• SelichotBook Club
  • High Holy Days
  • Back to Shul/Shabbat Under the Stars
  • Build the Sukkah
  • Book Club
  • Communications Committee
  • Social Action: A Wider Circle
  • Nachas Notes
  • Meet A Member
September 2018 Newsletter
Rabbi Elhanan ‘Sunny’ Schnitzer
Elul 5778/Tishrei 5779
CLICK for the Complete BJC September Events Calendar
Kriat HaRav—The Rabbi’s Call
Rabbi Elhanan “Sunny” Schnitzer

At this season of the year, when we are called by our tradition to honestly examine the condition of our innermost being, the message of our High Holy Days reminds us that the work of Tikkun Olam , Repair of the World, which is a bedrock guiding principle of our congregation, has to begin with Tikkun ha-middot , repair of our own human qualities.

The mystics teach that each of us has a task in the world to repair it and repair those who inhabit it. This is known as lifting up the sparks— Ya’alot Nitzutzot .

So, for example, when you respond to someone you consider a difficult person with empathy instead of anger, you release a holy spark and you help to repair God.

When you hold words of gossip inside and let them die within you, you repair God.

When you summon patience as your first response to irritation, you repair God.

When you nurture your qualities of generosity and overcome the tendency towards complacence, you repair God.

When you respond to circumstances with gentleness over aversion, with contentedness instead of annoyance, choose humility above pretension, hope instead of gloom, joy always outweighing depression: you have become a mystic.

That is the true essence of the mystical tradition, the development of deep personal piety and the trust that the repairing of our character is a meaningful step towards unifying God and the world.

And if it seems too hard to do the tough work of real personal transformation or too time consuming to really go out and do charity work and community work, let me share with you a secret, which is of course the root of the word “mystic,” because the Greek word for secret is mystere . Mystere – Mystery – Mystic.

Performance of real Tikkun Olam will create within you more energy and will help you do more in the same amount of time. Your personal power will be increased, and you will enjoy the deep personal satisfaction and inner peace that comes with knowing that your actions contribute to the solutions of the world’s and God’s brokenness.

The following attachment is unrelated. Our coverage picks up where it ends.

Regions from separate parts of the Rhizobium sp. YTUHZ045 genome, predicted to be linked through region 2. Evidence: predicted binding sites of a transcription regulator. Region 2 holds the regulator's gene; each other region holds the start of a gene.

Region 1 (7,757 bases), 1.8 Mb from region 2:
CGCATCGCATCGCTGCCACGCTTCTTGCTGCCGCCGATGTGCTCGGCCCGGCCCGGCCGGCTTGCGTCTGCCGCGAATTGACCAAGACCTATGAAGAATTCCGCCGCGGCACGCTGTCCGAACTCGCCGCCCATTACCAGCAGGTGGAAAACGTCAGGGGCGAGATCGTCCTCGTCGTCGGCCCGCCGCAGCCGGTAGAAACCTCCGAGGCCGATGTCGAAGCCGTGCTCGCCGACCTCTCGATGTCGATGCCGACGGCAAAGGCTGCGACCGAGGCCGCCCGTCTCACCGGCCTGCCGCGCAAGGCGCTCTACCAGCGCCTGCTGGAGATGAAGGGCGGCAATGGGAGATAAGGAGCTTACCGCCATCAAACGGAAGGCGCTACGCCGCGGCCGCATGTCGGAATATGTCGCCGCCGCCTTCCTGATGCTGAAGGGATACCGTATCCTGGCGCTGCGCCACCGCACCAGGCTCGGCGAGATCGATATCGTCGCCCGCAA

It just seems to happen that way.

Why, I can’t tell you.

It’s a great mystery.

L’shanah Tovah Tikateivu
Rabbi Sunny Schnitzer
From the President—Shoshanah Drake
Building Holiday Memories
Do you have a favorite memory from High Holy Days? I have several that instantly come to mind. I’m the youngest of four, and my mom is an amazing cook, so we always had a big family dinner Erev Rosh HaShanah and break-fast for Yom Kippur .

When I was little, I remember always wanting to sit next to my dad so I could play with the fringes of his tallit during services to keep me entertained. I remember my Rabbi during the great Aleinu , bowing completely on his knees in front of the Holy Ark. It was a moment of such grace and faith and true awe.

By the time I was 14, I was singing in my temple choir, and the memories of all the wonderful people I got to be with as we made music together is something that I love. I think about it each year as we sing some of the same tunes. Most of those role models are no longer here, but they are in my heart and mind each time I hear the music.

I remember the first service I attended at BJC. It was Yom Kippur and my dear friend Joan Wolf invited me to join her at her congregation. As I sat through the service, I knew from that moment this was my new spiritual home. The music lifted me up and the feeling of community was one I had not had in several year. Although I had been to other synagogues in the area, none were like this one.